I'm going to answer your question on a two-fold level. First I will address the question itself from a biblical perspective, and then, if I may, I would like to comment on your question.
More and more Christians are "churching" online, meaning they are receiving ministry in the Word from various Internet sources. Even our church -- Calvary Chapel Ontario is streaming our services live and archiving our teachings both on our own website and Youtube. And the more messages we upload the more people are tuning in. There appears to be a real hunger for God's Word.
So what happens when the live service you're watching includes a time of Communion? Is there any way for someone tuning in online to participate? Sure! Why not? Grab some bread (or whatever you have on hand) and something to drink and by all means join in. The point of Communion is to remember the death of Jesus on our behalf. If you're watching from home I don't see any reason why you shouldn't feel entirely free to partake. Whatever objections someone might have about online participation in a Communion service will most likely be rooted in Church tradition rather than the Word of God. So unless anyone can show a biblical reason why you should not participate, I say go for it.
Online churches have been a wonderful blessing for those who just can't get to church. We get a lot of feedback from young parents whose kids are sick, or from those who have recently had surgery and have to lay low for awhile. And since we added a low bandwidth audio-only version of our webcast, people are now able to listen on their smartphone while driving the tractor, traveling or during a break at work. There's no question about the fact that people are loving it and benefiting from it.
I can also imagine that online churching can be a lifesaver when believers move to an area where there are no fellowships close by, or for those who find themselves traveling for work during typical service times. But with all the blessings that online options offer we need to address the possibility that someone might choose to purposely stay away from meeting with other believers so as to avoid any chance of drama that can happen with any human interaction.
Let's face it, people can be really hard to take sometimes and there are a lot of folks out there who have been badly hurt. I completely understand. In fact, in some 30 years of ministry I've experienced my own share of heartache at the hands of others. But each and every believer in Christ needs to address themselves to three fairly straightforward biblical truths:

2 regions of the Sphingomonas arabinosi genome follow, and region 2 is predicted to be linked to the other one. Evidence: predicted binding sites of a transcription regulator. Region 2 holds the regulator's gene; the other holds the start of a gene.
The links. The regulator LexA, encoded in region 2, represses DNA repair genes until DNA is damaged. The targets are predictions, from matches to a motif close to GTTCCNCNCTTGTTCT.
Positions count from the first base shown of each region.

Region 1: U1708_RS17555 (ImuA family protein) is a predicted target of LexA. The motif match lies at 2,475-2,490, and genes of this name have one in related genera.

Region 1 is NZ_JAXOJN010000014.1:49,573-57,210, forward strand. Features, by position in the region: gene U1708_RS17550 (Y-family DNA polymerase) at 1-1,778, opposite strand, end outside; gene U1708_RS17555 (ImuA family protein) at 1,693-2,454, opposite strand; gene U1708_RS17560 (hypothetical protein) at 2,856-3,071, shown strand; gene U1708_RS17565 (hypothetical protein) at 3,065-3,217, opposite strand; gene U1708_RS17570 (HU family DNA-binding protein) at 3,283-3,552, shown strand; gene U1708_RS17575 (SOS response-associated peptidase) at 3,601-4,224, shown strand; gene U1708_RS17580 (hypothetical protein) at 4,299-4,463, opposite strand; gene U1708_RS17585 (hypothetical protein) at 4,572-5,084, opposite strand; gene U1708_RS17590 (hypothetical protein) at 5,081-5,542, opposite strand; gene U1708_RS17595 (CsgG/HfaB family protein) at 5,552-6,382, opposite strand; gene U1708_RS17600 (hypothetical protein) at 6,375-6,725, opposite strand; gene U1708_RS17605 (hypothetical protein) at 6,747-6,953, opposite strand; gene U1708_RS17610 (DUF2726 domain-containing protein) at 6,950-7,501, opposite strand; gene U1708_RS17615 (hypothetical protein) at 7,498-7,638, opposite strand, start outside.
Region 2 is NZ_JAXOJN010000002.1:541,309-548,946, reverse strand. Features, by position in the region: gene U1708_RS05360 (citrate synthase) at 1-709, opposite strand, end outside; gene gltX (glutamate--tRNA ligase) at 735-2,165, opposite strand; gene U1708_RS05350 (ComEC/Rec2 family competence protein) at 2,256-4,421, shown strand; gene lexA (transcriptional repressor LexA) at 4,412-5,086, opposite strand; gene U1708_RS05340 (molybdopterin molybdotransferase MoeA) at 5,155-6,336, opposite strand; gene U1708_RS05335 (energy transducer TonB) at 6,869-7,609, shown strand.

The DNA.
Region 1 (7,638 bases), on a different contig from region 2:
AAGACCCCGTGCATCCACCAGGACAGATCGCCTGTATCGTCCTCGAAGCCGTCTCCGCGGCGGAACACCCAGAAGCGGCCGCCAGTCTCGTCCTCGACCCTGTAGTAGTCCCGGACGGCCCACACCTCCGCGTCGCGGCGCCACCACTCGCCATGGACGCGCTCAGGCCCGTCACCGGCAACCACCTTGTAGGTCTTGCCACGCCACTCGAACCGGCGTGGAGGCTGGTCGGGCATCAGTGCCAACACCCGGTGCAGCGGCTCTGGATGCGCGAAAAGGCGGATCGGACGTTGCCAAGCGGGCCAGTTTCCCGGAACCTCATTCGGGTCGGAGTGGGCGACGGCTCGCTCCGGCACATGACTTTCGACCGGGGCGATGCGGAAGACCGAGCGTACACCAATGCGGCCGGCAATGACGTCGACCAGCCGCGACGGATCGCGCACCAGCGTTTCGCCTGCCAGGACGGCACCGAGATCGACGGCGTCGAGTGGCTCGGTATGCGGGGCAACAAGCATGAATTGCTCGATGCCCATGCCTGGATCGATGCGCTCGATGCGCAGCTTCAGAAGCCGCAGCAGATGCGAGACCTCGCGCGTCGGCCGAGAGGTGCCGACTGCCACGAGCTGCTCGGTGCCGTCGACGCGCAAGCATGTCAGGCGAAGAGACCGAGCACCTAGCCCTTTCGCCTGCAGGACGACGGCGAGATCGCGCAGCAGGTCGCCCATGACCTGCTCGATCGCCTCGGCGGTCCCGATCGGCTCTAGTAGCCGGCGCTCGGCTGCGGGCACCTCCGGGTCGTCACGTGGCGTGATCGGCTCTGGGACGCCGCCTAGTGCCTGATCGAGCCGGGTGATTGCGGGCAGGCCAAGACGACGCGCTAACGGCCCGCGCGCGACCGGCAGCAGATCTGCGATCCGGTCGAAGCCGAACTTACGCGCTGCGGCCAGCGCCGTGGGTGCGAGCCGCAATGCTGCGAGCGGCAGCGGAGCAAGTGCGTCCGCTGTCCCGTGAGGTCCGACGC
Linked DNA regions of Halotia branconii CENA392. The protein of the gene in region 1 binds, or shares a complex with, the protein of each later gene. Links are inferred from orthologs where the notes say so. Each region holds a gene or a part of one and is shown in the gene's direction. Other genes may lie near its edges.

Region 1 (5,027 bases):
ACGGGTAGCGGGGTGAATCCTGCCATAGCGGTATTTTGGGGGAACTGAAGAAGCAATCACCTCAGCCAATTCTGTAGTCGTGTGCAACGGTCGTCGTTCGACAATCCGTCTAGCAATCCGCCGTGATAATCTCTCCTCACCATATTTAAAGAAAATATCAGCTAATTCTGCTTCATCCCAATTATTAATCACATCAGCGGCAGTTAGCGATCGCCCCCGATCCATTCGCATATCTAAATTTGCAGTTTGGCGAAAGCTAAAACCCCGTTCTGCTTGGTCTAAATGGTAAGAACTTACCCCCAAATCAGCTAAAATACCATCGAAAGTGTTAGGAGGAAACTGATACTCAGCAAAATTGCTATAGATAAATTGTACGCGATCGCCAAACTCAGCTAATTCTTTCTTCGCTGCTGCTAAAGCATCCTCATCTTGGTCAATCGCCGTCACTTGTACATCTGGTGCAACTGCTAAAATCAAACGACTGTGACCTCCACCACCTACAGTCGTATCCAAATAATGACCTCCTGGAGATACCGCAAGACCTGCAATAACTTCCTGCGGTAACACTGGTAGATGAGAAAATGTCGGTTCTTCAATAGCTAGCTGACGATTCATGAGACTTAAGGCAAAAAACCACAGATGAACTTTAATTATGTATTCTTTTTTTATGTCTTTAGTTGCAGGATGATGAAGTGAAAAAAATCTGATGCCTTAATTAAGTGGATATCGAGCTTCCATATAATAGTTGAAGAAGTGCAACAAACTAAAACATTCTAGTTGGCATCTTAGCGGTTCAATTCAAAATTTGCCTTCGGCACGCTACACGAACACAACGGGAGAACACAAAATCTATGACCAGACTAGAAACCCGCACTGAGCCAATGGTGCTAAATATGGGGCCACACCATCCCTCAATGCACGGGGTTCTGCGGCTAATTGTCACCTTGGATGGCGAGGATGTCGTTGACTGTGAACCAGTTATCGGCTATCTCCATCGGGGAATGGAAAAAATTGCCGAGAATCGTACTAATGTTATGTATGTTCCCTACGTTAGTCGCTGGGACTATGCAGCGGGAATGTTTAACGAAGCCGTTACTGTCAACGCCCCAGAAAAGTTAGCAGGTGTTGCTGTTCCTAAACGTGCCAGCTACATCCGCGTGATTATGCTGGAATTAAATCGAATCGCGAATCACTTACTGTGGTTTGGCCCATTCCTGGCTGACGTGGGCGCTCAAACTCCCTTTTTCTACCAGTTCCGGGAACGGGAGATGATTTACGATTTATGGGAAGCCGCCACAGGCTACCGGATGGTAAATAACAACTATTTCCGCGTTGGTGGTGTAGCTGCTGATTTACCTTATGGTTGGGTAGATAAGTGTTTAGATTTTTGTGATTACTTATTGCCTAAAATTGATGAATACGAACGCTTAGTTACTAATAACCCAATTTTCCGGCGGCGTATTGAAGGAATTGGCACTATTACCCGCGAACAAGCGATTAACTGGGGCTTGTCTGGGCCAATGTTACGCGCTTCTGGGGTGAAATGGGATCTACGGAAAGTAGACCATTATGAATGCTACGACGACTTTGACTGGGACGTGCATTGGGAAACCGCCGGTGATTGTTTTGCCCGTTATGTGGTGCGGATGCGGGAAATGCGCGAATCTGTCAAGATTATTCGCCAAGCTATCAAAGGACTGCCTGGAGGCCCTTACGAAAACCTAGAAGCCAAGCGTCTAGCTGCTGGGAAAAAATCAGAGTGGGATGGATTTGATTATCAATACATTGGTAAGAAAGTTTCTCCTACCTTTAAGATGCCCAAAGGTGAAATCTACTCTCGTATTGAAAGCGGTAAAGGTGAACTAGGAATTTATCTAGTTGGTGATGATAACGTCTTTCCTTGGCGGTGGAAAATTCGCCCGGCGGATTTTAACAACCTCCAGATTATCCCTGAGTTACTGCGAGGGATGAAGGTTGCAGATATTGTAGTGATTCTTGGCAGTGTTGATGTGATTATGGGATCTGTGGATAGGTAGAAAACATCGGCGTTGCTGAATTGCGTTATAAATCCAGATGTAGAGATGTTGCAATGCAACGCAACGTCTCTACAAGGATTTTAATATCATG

1. When I came to Christ I was born into a family. It may be dysfunctional at times, but it's God's family and that means I was never meant to fly solo in my walk with Christ. (See 1 Corinthians 12:12-14)
2. For better or for worse, I need others in the Body of Christ to be all God created me to be. The Apostle Paul took quite a bit of time to say that we genuinely need one another in the Body of Christ. That means functioning on my own really isn't an option. (See 1 Corinthians 12:15-22)
3. I am told not to forsake regular gatherings of God's people. Hebrews 10:25 says:
Let us not give up meeting together, as some are in the habit of doing, but let us encourage one another--and all the more as you see the Day approaching. Hebrews 10:25 (NIV)
We are not to get into the habit of staying away from fellowship. Sure, people might hurt you and you might hurt them. But that's where we learn to stretch our wings of giving and accepting forgiveness.
If you're doing church online because there's really no other option, I totally understand and I commend you for doing what you can to stay spiritually nourished. But if you're choosing a computer monitor over real human fellowship, I think you need to reconsider and pray about the things God's Word has to say about our need for one another in the Body of Christ.
God bless you!